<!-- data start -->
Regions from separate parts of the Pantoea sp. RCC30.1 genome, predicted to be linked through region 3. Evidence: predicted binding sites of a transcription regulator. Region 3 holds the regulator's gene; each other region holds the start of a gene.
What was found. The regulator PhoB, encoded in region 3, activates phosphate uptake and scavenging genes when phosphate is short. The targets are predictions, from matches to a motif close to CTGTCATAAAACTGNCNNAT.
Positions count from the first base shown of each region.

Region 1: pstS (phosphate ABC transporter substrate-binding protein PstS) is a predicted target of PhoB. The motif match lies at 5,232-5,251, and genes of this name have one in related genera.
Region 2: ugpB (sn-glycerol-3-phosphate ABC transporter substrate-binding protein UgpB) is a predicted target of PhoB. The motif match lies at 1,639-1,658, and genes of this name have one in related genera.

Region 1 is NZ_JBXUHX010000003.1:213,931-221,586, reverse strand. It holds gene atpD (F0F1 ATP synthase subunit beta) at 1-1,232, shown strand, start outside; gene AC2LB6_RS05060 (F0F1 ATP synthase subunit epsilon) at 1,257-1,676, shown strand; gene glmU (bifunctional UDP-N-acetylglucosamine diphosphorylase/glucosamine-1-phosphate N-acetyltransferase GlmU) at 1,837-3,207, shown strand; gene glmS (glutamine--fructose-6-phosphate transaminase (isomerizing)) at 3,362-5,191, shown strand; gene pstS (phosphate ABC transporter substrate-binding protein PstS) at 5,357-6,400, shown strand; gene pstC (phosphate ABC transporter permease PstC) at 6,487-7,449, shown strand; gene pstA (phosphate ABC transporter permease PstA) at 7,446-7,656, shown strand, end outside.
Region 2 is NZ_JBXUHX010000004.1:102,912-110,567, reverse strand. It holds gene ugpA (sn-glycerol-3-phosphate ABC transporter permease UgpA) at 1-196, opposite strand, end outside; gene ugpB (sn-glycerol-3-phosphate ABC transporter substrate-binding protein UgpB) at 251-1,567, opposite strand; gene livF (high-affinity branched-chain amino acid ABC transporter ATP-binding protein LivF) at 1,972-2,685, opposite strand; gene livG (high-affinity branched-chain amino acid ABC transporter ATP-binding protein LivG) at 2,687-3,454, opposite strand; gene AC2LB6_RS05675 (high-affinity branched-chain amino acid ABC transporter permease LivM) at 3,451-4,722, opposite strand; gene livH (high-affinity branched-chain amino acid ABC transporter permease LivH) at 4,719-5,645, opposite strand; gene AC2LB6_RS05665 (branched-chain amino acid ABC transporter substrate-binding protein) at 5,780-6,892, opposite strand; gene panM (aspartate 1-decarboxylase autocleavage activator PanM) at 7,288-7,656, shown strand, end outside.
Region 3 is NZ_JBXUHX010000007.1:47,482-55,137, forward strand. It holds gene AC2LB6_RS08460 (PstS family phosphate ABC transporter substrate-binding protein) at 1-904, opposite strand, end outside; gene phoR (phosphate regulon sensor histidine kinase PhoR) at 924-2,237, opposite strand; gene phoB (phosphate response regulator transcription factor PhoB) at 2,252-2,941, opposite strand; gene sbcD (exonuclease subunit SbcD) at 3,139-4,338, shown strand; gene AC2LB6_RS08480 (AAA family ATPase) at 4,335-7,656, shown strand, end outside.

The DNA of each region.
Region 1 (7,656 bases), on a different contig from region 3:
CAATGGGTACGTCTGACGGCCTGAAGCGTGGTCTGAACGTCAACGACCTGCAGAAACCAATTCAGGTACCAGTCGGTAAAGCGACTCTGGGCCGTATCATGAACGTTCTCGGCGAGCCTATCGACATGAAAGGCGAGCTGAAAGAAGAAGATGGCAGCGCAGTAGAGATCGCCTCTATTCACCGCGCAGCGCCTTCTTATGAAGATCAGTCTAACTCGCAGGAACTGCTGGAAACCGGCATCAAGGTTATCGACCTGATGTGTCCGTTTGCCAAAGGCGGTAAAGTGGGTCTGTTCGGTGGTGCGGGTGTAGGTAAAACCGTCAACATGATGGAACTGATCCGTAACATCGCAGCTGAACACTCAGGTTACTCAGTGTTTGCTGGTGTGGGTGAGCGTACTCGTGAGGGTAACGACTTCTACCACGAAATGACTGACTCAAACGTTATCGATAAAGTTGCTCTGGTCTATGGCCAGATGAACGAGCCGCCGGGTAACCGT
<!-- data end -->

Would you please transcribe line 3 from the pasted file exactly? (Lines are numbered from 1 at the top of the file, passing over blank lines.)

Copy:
Positions count from the first base shown of each region.